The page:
Business terms E-N

Business terms E-N

Employee churn    Also known as employee turnover. The rate at which employees leave a company.

Employers’ liability insurance    Insurance that pays out in the event that an employee suffers an illness or accident in the course of their work. Employers’ liability insurance is a legal requirement for employers.

Enterprise Zone    Government-specified areas in which businesses may receive more favourable tax treatment, and other benefits like high speed internet.

Entrepreneur    One who starts and/or runs a business.

Equity    In finance, equity refers to an ownership interest in an asset. Some business owners choose to sell equity in their business in order to raise capital.

Factoring    A process by which a company sells their accounts receivable to a third party, known as a ‘factor’. The factor then collects payment from the debtors.

Flat rate scheme    A simplified VAT accounting scheme whereby businesses pay VAT as a proportion of their turnover.

Franchise    A business arrangement whereby an individual or business is given a licence to sell another business’s products or services. Many well-known chains are operated as franchises.

Franchisee    One who runs a franchise.

Franchisor    One who sells a licence to franchise.

Freedom of Information Act
    Legislation governing the treatment of personal data by businesses and public bodies.

Freelance    An individual who works for a number of different clients.

Goodwill    May refer to intangible assets like the strength of a brand. Commonly heard in mergers and acquisitions.

Gross    Before deductions.

Inhouse    Within a business. Contrast with ‘outsourcing’.

Incorporation    The process by which a business takes on a legal identity separate to that of its owners – for example as a limited company. Incorporation is handled by Companies House.

Inflation    A rise in the general price of goods and services. For measures of inflation see RPI and CPI.

Information Commissioner’s Office    The body responsible for enforcing the Freedom of Information Act, Data Protection Act, and Environmental Information Regulations.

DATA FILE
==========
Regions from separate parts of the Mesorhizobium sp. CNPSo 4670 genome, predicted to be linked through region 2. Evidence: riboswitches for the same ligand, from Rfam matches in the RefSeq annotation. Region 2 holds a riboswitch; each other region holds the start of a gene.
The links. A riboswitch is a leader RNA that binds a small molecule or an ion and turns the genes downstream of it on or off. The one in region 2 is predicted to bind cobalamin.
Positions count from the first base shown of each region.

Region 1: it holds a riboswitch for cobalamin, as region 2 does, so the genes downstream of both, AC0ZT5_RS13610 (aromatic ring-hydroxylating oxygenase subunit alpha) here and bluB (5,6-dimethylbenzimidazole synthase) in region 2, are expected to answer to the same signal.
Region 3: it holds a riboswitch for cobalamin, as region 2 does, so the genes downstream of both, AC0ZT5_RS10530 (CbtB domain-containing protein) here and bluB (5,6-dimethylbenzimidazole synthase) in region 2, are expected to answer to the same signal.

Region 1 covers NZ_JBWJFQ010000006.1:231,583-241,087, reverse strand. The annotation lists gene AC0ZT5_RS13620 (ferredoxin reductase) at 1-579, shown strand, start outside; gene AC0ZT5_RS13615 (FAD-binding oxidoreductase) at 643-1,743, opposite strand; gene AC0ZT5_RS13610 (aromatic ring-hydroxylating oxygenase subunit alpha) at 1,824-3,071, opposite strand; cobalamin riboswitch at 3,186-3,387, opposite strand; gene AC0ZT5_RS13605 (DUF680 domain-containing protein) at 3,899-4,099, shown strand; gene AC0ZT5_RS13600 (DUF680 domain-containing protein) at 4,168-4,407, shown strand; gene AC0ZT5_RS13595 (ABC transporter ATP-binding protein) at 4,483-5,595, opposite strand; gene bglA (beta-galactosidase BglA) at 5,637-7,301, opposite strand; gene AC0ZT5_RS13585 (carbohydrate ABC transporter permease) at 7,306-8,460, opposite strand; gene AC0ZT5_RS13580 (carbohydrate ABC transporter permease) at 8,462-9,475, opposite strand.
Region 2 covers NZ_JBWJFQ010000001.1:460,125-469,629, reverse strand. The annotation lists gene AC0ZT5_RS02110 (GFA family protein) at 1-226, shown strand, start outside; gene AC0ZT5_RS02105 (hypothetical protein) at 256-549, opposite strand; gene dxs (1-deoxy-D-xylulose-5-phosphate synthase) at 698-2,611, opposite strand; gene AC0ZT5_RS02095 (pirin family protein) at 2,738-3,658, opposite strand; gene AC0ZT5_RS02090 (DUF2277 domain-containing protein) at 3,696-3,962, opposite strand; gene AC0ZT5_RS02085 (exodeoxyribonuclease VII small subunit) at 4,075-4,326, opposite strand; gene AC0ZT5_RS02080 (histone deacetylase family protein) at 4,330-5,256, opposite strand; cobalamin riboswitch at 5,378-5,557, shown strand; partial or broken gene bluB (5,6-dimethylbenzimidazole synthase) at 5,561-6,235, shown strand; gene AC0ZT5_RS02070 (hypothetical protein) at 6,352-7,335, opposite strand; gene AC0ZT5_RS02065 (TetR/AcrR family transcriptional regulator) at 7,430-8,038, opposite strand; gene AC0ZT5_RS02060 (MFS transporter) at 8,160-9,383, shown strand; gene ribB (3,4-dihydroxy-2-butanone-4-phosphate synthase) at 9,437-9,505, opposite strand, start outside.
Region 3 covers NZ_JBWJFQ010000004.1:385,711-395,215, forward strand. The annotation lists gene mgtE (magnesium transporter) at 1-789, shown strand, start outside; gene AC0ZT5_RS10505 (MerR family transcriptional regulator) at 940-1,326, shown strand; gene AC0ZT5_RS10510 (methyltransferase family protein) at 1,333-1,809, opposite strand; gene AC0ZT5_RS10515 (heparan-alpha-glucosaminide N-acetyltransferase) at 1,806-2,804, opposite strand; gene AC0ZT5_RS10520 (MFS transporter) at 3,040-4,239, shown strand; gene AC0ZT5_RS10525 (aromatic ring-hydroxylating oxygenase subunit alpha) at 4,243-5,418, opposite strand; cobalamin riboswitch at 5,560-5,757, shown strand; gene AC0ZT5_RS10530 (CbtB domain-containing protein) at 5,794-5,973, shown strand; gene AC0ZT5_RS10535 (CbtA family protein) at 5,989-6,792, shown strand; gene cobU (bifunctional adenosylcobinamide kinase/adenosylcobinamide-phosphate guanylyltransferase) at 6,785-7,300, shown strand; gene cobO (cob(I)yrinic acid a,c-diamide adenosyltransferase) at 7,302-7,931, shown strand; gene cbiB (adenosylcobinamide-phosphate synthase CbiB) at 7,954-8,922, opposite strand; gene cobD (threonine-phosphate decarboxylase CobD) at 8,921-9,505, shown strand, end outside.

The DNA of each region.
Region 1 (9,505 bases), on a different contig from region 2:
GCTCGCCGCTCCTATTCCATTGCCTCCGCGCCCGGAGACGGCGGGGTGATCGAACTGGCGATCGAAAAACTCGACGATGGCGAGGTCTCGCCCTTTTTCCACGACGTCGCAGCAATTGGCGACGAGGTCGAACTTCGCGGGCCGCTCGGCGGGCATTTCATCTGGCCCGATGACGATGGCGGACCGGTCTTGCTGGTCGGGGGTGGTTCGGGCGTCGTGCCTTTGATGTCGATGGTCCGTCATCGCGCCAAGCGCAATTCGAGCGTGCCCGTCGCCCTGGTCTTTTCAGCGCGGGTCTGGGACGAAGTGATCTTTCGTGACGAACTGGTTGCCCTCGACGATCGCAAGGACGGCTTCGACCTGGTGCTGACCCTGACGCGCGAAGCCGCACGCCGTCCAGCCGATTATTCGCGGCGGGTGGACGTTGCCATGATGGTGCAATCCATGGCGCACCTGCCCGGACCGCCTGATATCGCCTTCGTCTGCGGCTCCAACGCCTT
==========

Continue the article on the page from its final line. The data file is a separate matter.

Initial Public Offering    The first public sale of shares in a company that had previously been limited. Some businesses choose to sell shares in order to raise capital.

Insolvency    Being unable to meet financial obligations. Not to be confused with bankruptcy.

Internship    On the job training. Commonly unpaid. Internships are the subject of some controversy, with many businesses unwittingly operating illegal schemes.

IPO    See Initial Public Offer

IR35    Controversial tax rules originally designed to prevent individuals avoiding tax through the use of intermediary companies. The imposition of IR35 can mean that contractors are invidiously treated as employees for tax purposes.

Key Performance Indicator
    A metric giving an insight into an important aspect of a business. KPIs might include revenue, customer numbers, customer lifecycle time, and so on. KPIs vary from business to business.

KPI    See Key Performance Indicator

Libor    London Interbank Offered Rate. The rate at which banks borrow money from each other.

Limited company     A legal structure in which the company is considered to be a legal entity in its own right, separate from its directors, and in which the directors’ liability is limited to their initial investment.

Limited liability partnership
    A legal structure in which the business is run as a partnership, but in which each partner’s liability is limited to their initial investment.

Liquidity    In practical terms, liquidity refers to a business’s ability to honour its short-term financial obligations. Some assets are considered ‘illiquid’ – meaning that they are not easy to convert into cash.

LLP    See limited liability partnership

Loan-to-value    Used in mortgages. Refers to the amount being borrowed as a proportion of the property’s total value. So, if a borrower has a 25 per cent deposit, the loan-to-value ratio would be 75 per cent.

LTV    See loan-to-value

Markup    The difference between what it costs a business to provide a product or service, and the amount they sell it for. Not to be confused with profit margin.
Micro business    A business with fewer than 10 employees, and a turnover or balance sheet total of no more than €2 million.

Monetary Policy Committee    The Bank of England’s rate-setting body. Responsible for setting the base rate and for quantitative easing.

MPC    See Monetary Policy Committee

National Employment Savings Trust    A state-run occupational pension scheme, designed to help very small businesses comply with auto-enrolment.

National Insurance Contributions
    Contributions made to a national scheme designed to pay out in the event of illness, unemployment, or retirement. NICs are paid at different levels, known as ‘Classes’.

NEST    See National Employment Savings Trust

Net    After deductions


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